NEW YORK (Reuters) - Move over John McEnroe and Ivan Lendl, the new greatest rivalry in tennis will be on display at Arthur Ashe Stadium when world number one Novak Djokovic meets number two Rafa Nadal for the U.S. Open title on Monday.
Djokovic and Nadal, who have been dominant over the last 15 slams, will be meeting for the 37th time in the championship showdown, surpassing McEnroe and Lendl for the most clashes since tennis turned professional 45 years ago.
A high intensity, high energy, ball-slugging battle should be in the offing between the Spaniard and the Serb, who have staged thrilling five-setters this year in the French Open semi-finals and last year for the Australian Open title.
Asked if he enjoyed playing against Djokovic, Nadal answered with refreshing honesty.
“I prefer to play against another one,” he said with a smile. “But is what it is.
“Talking about a final, I want to play against a player that I have more chances to win. But I played against him a lot of times. Always we played very exciting matches.”
Nadal beat Djokovic 9-7 in the fifth set of their semi-final on his way to winning his eighth French Open and 12th career grand slam title.
Djokovic won their six-hour war in the 2012 Australian Open final and has since added a third Australian title in a row to take his grand slam haul to six.
The rivalry between Roger Federer and Nadal had been the foremost grudge game in the sport in recent years, but with the Swiss grand slam king fading from dominance, Djokovic-Nadal has risen to hottest in tennis.
Nadal leads the series 21-15 and has won five of the last six, but his overall edge was largely built in the first half of the rivalry when he won 14 of their first 18 matches.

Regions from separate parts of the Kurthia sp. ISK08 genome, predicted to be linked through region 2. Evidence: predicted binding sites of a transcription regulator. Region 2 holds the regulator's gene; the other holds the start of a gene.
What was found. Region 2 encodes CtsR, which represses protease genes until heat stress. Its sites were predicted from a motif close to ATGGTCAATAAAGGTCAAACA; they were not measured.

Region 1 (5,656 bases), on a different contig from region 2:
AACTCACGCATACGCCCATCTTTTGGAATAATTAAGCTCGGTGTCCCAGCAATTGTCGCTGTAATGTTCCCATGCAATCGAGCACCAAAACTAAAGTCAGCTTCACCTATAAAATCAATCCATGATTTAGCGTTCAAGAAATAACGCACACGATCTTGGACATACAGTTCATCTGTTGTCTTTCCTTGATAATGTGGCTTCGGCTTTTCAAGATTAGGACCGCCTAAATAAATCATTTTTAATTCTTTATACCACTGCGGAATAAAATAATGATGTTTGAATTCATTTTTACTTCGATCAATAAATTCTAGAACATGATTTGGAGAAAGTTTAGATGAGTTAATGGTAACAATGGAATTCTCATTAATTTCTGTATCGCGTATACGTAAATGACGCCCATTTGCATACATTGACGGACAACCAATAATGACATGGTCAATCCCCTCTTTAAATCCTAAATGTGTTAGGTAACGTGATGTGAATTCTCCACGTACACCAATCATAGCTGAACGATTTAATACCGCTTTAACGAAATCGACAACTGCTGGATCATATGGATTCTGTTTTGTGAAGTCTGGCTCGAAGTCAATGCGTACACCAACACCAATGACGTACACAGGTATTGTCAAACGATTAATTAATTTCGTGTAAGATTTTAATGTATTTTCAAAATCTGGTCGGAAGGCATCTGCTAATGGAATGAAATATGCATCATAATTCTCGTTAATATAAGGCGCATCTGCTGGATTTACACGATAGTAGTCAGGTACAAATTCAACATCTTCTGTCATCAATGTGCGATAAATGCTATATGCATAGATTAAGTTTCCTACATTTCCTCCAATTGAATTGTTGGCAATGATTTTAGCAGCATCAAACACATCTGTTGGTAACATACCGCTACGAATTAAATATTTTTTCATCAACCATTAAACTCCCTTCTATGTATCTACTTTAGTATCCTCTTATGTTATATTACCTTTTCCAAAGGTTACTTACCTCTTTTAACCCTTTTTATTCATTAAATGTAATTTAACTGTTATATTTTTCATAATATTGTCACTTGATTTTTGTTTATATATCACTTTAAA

The Spaniard, who missed the U.S. Open last year after being sidelined for seven months by a knee injury, has come back with a brilliant 2013 campaign.
After skipping the season’s first slam, the Australian Open won by Djokovic, Nadal has registered nine tournament victories and been perfect this season on hard courts, posting a 21-0 mark on the surface within a tour-best match record of 59-3.
“It’s always the biggest challenge that you can have in our sport now,” Djokovic said about facing Nadal. “He’s the ultimate competitor out there. He fights for every ball and he’s playing probably the best tennis that he ever played on hard courts.
“He hasn’t lost a match on hard court this year and we all knew that over the course of last six, seven, eight years, hard court hasn’t been his favorite surface.
“He lost three matches this year. With no doubt, he’s the best player in the moment this year, no question about it.”
Their Flushing Meadows finals clash will be a rubber match of sorts for Djokovic and Nadal.
The second-seeded Nadal won his only U.S. Open in 2010 against Djokovic. The top-seeded Serb won his only U.S. title the next year against the Spaniard. Monday’s winner will be the year’s only two-time slam champion of 2013.
The showdown will mark the 12th time in the past 15 grand slams dating back to the 2010 French Open that either Djokovic or Nadal will claim the slam title, with Nadal having won six and Djokovic five during the stretch.
The marquee match-up features players with 18 grand slam titles between them, the most in a U.S. Open final since Pete Sampras (13) beat Andre Agassi (7) for the 2002 crown.
Nadal, 27, expects a big battle.
“If both of us are playing at very good level, the match becomes great because we play long rallies, we bring our game to the limit, and becomes a very difficult match for both of us.”
“When you are involved in these kind of matches, you feel special,” the Spaniard said. “Is true we already play a lot of important matches for our career, so that makes that confrontation special.”
The 26-year-old Djokovic, competing in his third major final of the season and fourth successive U.S. Open final, was not cowed by Nadal’s recent run of success.
“He’s very confident, but you know, I know how to play him. Hard court is my most successful surface. I have played him already here twice in the finals. I know what I need to do.”
Editing by Gene Cherry